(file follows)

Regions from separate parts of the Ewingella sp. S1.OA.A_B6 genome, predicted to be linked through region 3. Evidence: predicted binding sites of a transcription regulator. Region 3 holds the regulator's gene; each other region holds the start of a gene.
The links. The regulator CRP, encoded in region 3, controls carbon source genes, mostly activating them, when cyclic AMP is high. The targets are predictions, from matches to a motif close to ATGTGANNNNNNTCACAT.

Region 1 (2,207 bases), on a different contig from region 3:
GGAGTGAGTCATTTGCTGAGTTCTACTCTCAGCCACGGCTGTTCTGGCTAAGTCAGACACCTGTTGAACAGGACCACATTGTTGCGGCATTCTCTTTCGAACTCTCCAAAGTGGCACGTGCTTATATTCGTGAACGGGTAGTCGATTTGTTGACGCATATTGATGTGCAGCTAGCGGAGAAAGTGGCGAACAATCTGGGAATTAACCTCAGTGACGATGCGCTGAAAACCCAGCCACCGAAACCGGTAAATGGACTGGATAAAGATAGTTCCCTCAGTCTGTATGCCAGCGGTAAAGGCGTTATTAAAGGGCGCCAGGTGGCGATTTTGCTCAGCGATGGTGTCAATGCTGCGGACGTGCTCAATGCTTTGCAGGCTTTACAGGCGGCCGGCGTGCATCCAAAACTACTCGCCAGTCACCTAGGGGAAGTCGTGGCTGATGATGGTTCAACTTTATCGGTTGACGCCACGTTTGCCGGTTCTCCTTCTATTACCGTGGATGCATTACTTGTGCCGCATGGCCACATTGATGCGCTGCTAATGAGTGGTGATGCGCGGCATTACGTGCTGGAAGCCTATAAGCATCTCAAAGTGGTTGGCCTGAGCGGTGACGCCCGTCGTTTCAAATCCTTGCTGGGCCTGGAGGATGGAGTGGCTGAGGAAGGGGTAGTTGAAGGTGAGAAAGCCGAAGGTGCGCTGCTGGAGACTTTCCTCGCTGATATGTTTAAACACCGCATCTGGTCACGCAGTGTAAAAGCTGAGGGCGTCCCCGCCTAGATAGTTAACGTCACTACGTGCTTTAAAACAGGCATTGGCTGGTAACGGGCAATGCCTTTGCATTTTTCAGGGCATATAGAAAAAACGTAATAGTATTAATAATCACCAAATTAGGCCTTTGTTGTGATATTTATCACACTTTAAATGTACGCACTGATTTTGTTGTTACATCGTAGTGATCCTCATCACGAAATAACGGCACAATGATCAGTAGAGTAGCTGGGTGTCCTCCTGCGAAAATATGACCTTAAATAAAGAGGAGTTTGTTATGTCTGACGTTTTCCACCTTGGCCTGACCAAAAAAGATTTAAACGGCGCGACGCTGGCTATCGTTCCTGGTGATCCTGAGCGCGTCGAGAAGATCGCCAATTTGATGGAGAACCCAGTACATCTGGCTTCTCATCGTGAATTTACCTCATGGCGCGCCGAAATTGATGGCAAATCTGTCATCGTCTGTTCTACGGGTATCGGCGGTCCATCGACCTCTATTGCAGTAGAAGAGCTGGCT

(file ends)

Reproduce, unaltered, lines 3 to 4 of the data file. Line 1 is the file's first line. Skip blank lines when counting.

Region 1 (2,207 bases), on a different contig from region 3:
GGAGTGAGTCATTTGCTGAGTTCTACTCTCAGCCACGGCTGTTCTGGCTAAGTCAGACACCTGTTGAACAGGACCACATTGTTGCGGCATTCTCTTTCGAACTCTCCAAAGTGGCACGTGCTTATATTCGTGAACGGGTAGTCGATTTGTTGACGCATATTGATGTGCAGCTAGCGGAGAAAGTGGCGAACAATCTGGGAATTAACCTCAGTGACGATGCGCTGAAAACCCAGCCACCGAAACCGGTAAATGGACTGGATAAAGATAGTTCCCTCAGTCTGTATGCCAGCGGTAAAGGCGTTATTAAAGGGCGCCAGGTGGCGATTTTGCTCAGCGATGGTGTCAATGCTGCGGACGTGCTCAATGCTTTGCAGGCTTTACAGGCGGCCGGCGTGCATCCAAAACTACTCGCCAGTCACCTAGGGGAAGTCGTGGCTGATGATGGTTCAACTTTATCGGTTGACGCCACGTTTGCCGGTTCTCCTTCTATTACCGTGGATGCATTACTTGTGCCGCATGGCCACATTGATGCGCTGCTAATGAGTGGTGATGCGCGGCATTACGTGCTGGAAGCCTATAAGCATCTCAAAGTGGTTGGCCTGAGCGGTGACGCCCGTCGTTTCAAATCCTTGCTGGGCCTGGAGGATGGAGTGGCTGAGGAAGGGGTAGTTGAAGGTGAGAAAGCCGAAGGTGCGCTGCTGGAGACTTTCCTCGCTGATATGTTTAAACACCGCATCTGGTCACGCAGTGTAAAAGCTGAGGGCGTCCCCGCCTAGATAGTTAACGTCACTACGTGCTTTAAAACAGGCATTGGCTGGTAACGGGCAATGCCTTTGCATTTTTCAGGGCATATAGAAAAAACGTAATAGTATTAATAATCACCAAATTAGGCCTTTGTTGTGATATTTATCACACTTTAAATGTACGCACTGATTTTGTTGTTACATCGTAGTGATCCTCATCACGAAATAACGGCACAATGATCAGTAGAGTAGCTGGGTGTCCTCCTGCGAAAATATGACCTTAAATAAAGAGGAGTTTGTTATGTCTGACGTTTTCCACCTTGGCCTGACCAAAAAAGATTTAAACGGCGCGACGCTGGCTATCGTTCCTGGTGATCCTGAGCGCGTCGAGAAGATCGCCAATTTGATGGAGAACCCAGTACATCTGGCTTCTCATCGTGAATTTACCTCATGGCGCGCCGAAATTGATGGCAAATCTGTCATCGTCTGTTCTACGGGTATCGGCGGTCCATCGACCTCTATTGCAGTAGAAGAGCTGGCT